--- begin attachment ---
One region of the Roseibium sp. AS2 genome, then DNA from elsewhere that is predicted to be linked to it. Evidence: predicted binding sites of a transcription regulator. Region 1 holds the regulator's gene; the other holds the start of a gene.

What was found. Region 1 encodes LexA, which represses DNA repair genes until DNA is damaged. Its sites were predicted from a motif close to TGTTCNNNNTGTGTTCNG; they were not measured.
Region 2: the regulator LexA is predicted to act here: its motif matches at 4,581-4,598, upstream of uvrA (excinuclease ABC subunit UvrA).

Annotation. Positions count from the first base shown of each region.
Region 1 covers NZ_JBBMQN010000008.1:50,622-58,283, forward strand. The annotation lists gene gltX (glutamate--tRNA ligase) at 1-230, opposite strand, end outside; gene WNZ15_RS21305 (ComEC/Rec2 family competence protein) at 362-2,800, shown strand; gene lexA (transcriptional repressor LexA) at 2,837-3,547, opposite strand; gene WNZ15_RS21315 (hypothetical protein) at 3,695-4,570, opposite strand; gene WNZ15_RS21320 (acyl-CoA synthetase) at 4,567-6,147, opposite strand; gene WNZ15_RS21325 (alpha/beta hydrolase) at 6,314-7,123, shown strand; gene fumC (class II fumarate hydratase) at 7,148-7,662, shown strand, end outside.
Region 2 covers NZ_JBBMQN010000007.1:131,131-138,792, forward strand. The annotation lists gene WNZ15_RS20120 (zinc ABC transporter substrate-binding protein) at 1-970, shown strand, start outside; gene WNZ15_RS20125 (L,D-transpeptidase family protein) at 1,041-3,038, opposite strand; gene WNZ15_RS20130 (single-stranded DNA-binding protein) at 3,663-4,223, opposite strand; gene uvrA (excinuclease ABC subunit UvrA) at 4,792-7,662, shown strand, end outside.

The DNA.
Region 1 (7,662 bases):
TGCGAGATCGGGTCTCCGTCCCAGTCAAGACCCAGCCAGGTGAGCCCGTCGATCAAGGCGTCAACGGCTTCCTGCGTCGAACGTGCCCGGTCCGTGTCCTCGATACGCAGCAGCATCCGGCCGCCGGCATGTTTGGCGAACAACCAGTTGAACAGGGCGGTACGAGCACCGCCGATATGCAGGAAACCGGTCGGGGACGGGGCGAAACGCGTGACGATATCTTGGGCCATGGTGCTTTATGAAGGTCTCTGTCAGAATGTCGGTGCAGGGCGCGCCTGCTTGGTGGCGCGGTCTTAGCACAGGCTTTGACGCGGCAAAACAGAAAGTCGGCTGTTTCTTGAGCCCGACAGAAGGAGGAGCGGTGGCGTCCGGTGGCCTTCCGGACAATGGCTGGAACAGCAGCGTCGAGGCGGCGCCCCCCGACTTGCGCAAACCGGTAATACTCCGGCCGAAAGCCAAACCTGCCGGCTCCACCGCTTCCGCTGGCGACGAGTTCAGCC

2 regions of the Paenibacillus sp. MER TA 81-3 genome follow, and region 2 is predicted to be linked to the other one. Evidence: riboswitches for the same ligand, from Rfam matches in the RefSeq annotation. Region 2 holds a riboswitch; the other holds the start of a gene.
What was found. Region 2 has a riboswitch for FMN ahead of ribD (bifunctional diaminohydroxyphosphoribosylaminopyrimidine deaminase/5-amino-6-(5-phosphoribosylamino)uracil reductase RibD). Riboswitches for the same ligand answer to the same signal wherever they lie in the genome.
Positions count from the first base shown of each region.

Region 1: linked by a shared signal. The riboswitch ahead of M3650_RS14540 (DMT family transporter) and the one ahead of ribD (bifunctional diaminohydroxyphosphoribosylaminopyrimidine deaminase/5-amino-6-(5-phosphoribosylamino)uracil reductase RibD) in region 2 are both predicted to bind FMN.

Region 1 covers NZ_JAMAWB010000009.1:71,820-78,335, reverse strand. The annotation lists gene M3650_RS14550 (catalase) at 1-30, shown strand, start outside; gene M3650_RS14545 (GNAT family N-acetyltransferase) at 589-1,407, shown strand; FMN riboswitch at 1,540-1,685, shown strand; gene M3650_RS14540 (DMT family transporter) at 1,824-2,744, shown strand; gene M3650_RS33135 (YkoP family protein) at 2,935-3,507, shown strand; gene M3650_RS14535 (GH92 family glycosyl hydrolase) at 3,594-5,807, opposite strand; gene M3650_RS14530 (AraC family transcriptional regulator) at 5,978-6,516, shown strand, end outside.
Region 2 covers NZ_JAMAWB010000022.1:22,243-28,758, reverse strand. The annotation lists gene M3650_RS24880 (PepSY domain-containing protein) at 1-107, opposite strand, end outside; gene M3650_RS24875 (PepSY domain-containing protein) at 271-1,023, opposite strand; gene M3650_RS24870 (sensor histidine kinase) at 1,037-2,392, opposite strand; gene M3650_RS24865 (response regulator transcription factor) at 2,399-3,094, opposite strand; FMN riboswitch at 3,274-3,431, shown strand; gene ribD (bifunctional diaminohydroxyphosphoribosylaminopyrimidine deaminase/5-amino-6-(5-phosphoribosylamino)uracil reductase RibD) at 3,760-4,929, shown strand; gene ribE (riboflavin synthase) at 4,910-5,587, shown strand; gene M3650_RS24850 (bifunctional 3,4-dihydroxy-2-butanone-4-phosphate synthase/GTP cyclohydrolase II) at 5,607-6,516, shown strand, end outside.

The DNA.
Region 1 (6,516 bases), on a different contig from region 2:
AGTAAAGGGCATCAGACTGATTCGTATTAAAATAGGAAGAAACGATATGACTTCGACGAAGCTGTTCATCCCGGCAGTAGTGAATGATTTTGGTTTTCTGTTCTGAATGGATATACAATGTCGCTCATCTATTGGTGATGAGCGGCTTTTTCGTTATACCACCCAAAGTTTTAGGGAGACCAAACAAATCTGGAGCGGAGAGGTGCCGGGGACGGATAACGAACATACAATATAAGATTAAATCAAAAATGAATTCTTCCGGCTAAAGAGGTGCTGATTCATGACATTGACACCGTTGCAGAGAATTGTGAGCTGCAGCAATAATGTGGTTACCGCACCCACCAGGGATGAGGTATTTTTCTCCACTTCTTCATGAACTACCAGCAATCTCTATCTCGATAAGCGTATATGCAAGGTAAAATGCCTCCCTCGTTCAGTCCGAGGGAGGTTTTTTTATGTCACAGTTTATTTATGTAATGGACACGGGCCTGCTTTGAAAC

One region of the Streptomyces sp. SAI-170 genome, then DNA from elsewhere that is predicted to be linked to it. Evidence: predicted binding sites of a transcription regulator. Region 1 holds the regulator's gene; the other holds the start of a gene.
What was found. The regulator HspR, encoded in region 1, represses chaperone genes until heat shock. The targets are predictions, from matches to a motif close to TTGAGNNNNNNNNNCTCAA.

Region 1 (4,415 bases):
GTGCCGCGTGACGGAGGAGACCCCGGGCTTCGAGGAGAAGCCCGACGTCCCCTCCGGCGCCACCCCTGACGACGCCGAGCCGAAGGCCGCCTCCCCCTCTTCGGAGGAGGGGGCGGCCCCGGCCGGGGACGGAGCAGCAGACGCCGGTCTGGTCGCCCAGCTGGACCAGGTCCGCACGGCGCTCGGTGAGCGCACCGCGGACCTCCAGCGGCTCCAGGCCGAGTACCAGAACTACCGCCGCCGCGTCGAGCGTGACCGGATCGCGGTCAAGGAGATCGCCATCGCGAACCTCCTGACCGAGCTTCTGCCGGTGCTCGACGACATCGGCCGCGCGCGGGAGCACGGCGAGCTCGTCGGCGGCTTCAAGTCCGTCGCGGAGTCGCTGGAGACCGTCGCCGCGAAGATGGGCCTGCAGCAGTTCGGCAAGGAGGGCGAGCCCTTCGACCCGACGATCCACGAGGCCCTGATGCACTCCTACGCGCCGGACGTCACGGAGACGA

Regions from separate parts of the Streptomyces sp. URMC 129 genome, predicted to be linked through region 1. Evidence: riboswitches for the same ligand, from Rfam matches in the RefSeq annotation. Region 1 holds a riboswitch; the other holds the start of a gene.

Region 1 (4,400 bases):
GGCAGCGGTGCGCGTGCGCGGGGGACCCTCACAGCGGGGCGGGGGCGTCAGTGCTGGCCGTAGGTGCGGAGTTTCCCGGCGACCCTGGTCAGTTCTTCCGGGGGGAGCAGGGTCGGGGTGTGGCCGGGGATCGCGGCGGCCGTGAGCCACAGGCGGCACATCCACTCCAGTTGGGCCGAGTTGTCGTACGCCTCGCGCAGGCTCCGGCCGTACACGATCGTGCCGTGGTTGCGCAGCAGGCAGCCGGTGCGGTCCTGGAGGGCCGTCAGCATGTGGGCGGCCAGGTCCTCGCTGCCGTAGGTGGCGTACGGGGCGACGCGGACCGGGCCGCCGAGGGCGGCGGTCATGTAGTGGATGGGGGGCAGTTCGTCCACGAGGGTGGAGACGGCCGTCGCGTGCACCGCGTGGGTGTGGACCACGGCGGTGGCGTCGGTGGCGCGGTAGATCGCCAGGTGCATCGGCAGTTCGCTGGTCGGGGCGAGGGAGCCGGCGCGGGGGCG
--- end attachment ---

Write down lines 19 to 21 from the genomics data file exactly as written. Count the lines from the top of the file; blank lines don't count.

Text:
One region of the Streptomyces sp. SAI-170 genome, then DNA from elsewhere that is predicted to be linked to it. Evidence: predicted binding sites of a transcription regulator. Region 1 holds the regulator's gene; the other holds the start of a gene.
What was found. The regulator HspR, encoded in region 1, represses chaperone genes until heat shock. The targets are predictions, from matches to a motif close to TTGAGNNNNNNNNNCTCAA.

Region 1 (4,415 bases):